Today Week Month

"Brokering Europe: Euro-lawyers and the Making of a Transnational Polity" with Professor Antoine Vauchez.

Start/End Wednesday, October 02, 2013 12:00 PM EDT -- 01:15 PM EDT
Location Name Room 600, William and June Warren Hall

Please join Professor Vauchez for this lunchtime presentation and follow-up Q&A session hosted by the European Legal Studies Center.   

Professor Vauchez will present research and findings from his latest book (Presses de Sciences Po, Paris, 2013; and soon to be published at Cambridge UP) which explores how European polity-building and Law became so entangled. To this aim, it follows both the short historical sequence in which EC institutions and policies set up by the Rome Treaties were first invented and formalized, and the long processes through which transnational microcosms of legal practitioners of European politics, judiciary, bureaucracy and market in Brussels, Strasbourg and Luxembourg.


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Antoine Vauchez is a Research Professor at the Centre National de la Recherche Scientifique (CNRS) at Université Paris 1 Panthéon-Sorbonne. His areas of research include international/European law and politics, transnational legal fields, and European courts.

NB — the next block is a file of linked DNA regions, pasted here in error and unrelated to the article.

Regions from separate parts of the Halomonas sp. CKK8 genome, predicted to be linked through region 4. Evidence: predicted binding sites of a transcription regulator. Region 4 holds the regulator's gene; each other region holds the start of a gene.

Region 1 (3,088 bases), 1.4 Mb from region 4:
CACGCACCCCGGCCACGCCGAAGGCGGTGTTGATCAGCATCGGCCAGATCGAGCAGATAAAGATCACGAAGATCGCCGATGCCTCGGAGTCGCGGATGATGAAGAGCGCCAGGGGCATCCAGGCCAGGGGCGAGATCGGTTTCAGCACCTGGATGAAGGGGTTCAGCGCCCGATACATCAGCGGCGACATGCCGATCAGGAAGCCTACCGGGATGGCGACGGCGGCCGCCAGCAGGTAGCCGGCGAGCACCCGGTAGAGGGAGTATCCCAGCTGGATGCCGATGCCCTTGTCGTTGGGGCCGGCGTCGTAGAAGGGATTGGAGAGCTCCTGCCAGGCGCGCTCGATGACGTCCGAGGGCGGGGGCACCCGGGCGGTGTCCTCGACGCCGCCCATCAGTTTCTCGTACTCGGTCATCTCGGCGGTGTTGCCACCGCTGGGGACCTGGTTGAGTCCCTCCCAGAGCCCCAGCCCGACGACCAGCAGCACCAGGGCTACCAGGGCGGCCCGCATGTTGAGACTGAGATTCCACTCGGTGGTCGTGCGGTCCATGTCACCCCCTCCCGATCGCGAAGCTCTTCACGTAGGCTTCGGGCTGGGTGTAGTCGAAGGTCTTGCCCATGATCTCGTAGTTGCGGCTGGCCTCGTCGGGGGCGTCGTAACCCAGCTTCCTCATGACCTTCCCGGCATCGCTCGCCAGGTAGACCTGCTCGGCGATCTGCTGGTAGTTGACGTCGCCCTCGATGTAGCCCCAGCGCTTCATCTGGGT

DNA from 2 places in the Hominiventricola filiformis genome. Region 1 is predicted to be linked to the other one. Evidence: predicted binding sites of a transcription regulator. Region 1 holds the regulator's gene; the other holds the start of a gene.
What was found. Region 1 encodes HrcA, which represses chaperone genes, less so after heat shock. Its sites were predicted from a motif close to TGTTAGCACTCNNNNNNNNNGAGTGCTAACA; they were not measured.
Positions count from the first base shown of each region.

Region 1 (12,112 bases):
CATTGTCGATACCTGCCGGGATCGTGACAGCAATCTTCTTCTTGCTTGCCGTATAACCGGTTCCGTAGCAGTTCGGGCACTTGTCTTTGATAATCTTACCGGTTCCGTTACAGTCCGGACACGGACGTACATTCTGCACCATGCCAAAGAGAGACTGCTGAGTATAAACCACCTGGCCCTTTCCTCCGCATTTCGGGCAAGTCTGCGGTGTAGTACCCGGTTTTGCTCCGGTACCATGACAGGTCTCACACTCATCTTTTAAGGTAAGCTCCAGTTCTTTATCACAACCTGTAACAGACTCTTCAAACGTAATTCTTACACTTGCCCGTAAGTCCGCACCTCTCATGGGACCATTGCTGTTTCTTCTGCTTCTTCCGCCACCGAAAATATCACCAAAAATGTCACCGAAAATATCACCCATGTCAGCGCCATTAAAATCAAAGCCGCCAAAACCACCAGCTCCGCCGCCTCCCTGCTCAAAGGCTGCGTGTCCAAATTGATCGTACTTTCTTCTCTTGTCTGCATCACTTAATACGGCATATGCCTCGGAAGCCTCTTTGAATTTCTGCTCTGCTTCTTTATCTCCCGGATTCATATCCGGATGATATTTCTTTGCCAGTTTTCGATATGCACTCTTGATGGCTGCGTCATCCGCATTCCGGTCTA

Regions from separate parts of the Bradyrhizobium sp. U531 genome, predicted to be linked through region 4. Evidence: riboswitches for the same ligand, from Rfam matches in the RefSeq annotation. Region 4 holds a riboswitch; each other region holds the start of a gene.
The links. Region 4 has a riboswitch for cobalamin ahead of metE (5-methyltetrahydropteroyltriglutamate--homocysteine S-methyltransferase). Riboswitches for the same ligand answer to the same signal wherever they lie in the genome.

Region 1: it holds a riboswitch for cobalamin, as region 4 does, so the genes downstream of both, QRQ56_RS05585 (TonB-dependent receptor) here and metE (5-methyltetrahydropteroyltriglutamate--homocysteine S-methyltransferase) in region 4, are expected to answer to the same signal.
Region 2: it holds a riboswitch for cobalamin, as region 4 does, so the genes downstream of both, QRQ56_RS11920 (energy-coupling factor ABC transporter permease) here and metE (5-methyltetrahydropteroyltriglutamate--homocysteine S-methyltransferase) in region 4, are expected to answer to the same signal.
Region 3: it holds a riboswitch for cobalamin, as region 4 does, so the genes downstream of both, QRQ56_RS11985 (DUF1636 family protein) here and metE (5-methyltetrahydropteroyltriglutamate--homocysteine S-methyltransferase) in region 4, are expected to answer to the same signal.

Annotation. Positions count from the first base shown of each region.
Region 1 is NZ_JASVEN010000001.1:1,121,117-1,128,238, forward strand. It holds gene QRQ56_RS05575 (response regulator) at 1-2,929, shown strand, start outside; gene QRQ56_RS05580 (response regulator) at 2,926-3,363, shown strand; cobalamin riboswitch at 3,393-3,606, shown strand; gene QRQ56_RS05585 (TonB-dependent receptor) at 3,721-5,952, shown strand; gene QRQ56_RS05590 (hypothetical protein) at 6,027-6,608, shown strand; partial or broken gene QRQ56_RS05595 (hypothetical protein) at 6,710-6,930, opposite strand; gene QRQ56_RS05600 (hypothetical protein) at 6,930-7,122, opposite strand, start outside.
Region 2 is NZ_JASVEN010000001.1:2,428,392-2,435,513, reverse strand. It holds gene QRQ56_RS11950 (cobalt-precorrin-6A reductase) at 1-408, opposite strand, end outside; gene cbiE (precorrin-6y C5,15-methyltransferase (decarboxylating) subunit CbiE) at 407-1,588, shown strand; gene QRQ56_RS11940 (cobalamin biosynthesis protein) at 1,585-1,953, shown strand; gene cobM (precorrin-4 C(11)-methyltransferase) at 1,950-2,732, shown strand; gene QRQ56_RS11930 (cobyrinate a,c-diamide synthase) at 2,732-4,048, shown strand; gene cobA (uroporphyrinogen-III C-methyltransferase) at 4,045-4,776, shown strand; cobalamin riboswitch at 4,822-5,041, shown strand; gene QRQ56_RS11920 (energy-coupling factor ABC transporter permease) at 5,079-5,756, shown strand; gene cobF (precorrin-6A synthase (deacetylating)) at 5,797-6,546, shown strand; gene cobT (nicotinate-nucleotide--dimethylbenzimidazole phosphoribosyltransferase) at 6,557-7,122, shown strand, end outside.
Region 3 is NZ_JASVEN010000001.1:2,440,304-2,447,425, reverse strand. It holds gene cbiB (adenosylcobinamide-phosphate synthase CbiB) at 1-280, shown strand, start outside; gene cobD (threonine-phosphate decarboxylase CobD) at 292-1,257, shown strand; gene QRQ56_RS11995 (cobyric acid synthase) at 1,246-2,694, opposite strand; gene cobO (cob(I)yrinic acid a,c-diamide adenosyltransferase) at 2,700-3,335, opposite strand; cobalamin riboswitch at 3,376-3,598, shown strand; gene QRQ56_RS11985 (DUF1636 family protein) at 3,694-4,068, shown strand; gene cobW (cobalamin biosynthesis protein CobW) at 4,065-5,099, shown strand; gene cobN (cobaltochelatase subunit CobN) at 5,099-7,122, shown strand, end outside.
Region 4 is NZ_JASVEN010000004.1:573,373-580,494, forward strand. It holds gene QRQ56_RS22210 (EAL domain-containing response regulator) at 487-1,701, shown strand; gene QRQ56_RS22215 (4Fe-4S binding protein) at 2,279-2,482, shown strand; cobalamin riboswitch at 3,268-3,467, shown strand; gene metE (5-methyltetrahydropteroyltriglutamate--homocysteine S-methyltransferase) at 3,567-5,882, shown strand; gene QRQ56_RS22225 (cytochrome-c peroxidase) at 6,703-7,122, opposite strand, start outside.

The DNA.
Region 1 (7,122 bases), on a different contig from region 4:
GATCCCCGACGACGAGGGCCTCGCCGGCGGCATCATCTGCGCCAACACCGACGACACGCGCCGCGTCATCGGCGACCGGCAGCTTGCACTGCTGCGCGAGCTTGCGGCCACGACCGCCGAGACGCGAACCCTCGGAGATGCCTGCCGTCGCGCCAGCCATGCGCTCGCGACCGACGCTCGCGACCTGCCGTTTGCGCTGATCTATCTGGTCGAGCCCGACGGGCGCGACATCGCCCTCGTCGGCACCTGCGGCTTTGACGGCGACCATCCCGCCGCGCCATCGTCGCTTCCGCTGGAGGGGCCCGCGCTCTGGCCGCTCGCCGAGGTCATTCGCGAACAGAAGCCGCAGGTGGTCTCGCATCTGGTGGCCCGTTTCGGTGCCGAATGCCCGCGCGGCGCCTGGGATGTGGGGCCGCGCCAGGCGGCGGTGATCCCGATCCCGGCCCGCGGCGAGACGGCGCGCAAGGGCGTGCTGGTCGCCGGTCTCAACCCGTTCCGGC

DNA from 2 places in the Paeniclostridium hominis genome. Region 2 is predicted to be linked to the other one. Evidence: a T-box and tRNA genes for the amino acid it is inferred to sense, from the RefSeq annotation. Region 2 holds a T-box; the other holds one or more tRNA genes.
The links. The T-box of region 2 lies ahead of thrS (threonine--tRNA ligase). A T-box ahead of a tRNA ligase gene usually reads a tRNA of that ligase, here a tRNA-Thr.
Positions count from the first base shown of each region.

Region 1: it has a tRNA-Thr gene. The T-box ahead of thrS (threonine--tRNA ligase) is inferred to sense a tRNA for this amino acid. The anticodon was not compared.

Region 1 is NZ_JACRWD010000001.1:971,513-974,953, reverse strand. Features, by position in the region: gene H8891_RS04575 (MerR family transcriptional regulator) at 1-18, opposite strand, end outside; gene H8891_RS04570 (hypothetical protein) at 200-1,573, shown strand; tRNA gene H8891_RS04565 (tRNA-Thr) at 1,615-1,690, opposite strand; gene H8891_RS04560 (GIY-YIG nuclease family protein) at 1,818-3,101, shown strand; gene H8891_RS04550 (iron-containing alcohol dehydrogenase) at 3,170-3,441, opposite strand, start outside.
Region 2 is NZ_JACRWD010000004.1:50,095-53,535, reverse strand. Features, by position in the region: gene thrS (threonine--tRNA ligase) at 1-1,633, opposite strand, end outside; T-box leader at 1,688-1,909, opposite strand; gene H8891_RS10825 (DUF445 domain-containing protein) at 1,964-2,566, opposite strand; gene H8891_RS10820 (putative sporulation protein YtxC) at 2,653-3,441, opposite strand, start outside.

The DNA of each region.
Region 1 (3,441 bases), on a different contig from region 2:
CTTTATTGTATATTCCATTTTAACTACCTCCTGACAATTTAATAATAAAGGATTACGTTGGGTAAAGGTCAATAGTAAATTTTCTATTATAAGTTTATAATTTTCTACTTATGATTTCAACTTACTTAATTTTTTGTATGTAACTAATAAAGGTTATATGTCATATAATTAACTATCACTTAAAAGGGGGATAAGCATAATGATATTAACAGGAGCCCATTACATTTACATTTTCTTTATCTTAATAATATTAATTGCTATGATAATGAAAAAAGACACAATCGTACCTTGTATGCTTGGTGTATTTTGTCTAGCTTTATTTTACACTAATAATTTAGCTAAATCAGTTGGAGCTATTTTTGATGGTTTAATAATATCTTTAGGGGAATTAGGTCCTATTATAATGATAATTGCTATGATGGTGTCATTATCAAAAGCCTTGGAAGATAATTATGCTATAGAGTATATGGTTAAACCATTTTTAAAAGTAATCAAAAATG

From 2010 until the end of 2012, Vauchez was director of the research program “Fields of Global Justice: A Transnational Inquiry” and a related research team within the framework of the Global Governance Programme at the European University Institute. He is also co-founder and co-director of Politics of International Legal Expertise in European Societies (, an international working group funded by the French Agency for Research (CNRS), among other appointments.

Vauchez is a member of the editorial boards of Law and Social Inquiry, Politique européenne, and Critique Internationale. He has been a Visiting professor at several institutions, including Copenhagen University, the European University Institute and LUISS University in Rome.

        Co-sponsored by:

         Columbia Law School European Legal Studies Center

               The Alliance Program of Columbia University